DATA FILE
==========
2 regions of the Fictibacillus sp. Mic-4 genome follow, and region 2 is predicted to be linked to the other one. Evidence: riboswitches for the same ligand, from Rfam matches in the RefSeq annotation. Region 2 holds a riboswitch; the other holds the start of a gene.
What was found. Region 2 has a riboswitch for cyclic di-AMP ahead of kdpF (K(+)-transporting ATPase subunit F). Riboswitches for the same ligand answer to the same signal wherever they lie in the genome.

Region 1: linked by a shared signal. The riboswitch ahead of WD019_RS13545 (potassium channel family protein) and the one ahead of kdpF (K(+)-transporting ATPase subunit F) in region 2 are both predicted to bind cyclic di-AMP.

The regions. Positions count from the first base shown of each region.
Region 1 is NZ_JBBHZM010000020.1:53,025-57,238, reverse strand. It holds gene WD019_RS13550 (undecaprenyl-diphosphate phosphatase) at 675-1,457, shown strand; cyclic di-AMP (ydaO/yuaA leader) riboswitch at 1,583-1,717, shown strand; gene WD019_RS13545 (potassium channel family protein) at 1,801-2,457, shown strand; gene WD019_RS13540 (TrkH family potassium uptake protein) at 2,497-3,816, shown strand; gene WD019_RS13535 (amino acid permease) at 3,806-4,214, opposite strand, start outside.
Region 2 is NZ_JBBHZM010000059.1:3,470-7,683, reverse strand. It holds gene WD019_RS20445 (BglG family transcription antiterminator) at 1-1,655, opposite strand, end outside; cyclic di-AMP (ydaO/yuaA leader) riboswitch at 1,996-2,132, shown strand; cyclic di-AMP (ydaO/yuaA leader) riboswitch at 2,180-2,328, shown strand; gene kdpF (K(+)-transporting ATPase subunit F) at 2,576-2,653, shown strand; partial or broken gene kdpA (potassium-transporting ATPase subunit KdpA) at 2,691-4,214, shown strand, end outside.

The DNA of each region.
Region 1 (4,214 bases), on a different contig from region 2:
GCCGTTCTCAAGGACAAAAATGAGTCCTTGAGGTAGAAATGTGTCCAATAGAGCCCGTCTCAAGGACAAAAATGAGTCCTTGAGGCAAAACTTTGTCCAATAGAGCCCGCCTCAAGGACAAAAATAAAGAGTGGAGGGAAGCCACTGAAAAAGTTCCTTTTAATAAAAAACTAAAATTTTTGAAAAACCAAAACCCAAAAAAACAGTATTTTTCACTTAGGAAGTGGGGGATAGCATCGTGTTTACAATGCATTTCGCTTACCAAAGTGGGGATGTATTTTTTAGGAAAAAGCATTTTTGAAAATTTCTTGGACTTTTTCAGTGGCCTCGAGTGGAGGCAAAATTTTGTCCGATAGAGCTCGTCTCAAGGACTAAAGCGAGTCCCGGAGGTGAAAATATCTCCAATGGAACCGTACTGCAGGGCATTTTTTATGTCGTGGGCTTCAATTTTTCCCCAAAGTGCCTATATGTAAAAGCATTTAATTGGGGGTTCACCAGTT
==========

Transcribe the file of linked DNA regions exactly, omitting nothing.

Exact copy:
2 regions of the Fictibacillus sp. Mic-4 genome follow, and region 2 is predicted to be linked to the other one. Evidence: riboswitches for the same ligand, from Rfam matches in the RefSeq annotation. Region 2 holds a riboswitch; the other holds the start of a gene.
What was found. Region 2 has a riboswitch for cyclic di-AMP ahead of kdpF (K(+)-transporting ATPase subunit F). Riboswitches for the same ligand answer to the same signal wherever they lie in the genome.

Region 1: linked by a shared signal. The riboswitch ahead of WD019_RS13545 (potassium channel family protein) and the one ahead of kdpF (K(+)-transporting ATPase subunit F) in region 2 are both predicted to bind cyclic di-AMP.

The regions. Positions count from the first base shown of each region.
Region 1 is NZ_JBBHZM010000020.1:53,025-57,238, reverse strand. It holds gene WD019_RS13550 (undecaprenyl-diphosphate phosphatase) at 675-1,457, shown strand; cyclic di-AMP (ydaO/yuaA leader) riboswitch at 1,583-1,717, shown strand; gene WD019_RS13545 (potassium channel family protein) at 1,801-2,457, shown strand; gene WD019_RS13540 (TrkH family potassium uptake protein) at 2,497-3,816, shown strand; gene WD019_RS13535 (amino acid permease) at 3,806-4,214, opposite strand, start outside.
Region 2 is NZ_JBBHZM010000059.1:3,470-7,683, reverse strand. It holds gene WD019_RS20445 (BglG family transcription antiterminator) at 1-1,655, opposite strand, end outside; cyclic di-AMP (ydaO/yuaA leader) riboswitch at 1,996-2,132, shown strand; cyclic di-AMP (ydaO/yuaA leader) riboswitch at 2,180-2,328, shown strand; gene kdpF (K(+)-transporting ATPase subunit F) at 2,576-2,653, shown strand; partial or broken gene kdpA (potassium-transporting ATPase subunit KdpA) at 2,691-4,214, shown strand, end outside.

The DNA of each region.
Region 1 (4,214 bases), on a different contig from region 2:
GCCGTTCTCAAGGACAAAAATGAGTCCTTGAGGTAGAAATGTGTCCAATAGAGCCCGTCTCAAGGACAAAAATGAGTCCTTGAGGCAAAACTTTGTCCAATAGAGCCCGCCTCAAGGACAAAAATAAAGAGTGGAGGGAAGCCACTGAAAAAGTTCCTTTTAATAAAAAACTAAAATTTTTGAAAAACCAAAACCCAAAAAAACAGTATTTTTCACTTAGGAAGTGGGGGATAGCATCGTGTTTACAATGCATTTCGCTTACCAAAGTGGGGATGTATTTTTTAGGAAAAAGCATTTTTGAAAATTTCTTGGACTTTTTCAGTGGCCTCGAGTGGAGGCAAAATTTTGTCCGATAGAGCTCGTCTCAAGGACTAAAGCGAGTCCCGGAGGTGAAAATATCTCCAATGGAACCGTACTGCAGGGCATTTTTTATGTCGTGGGCTTCAATTTTTCCCCAAAGTGCCTATATGTAAAAGCATTTAATTGGGGGTTCACCAGTT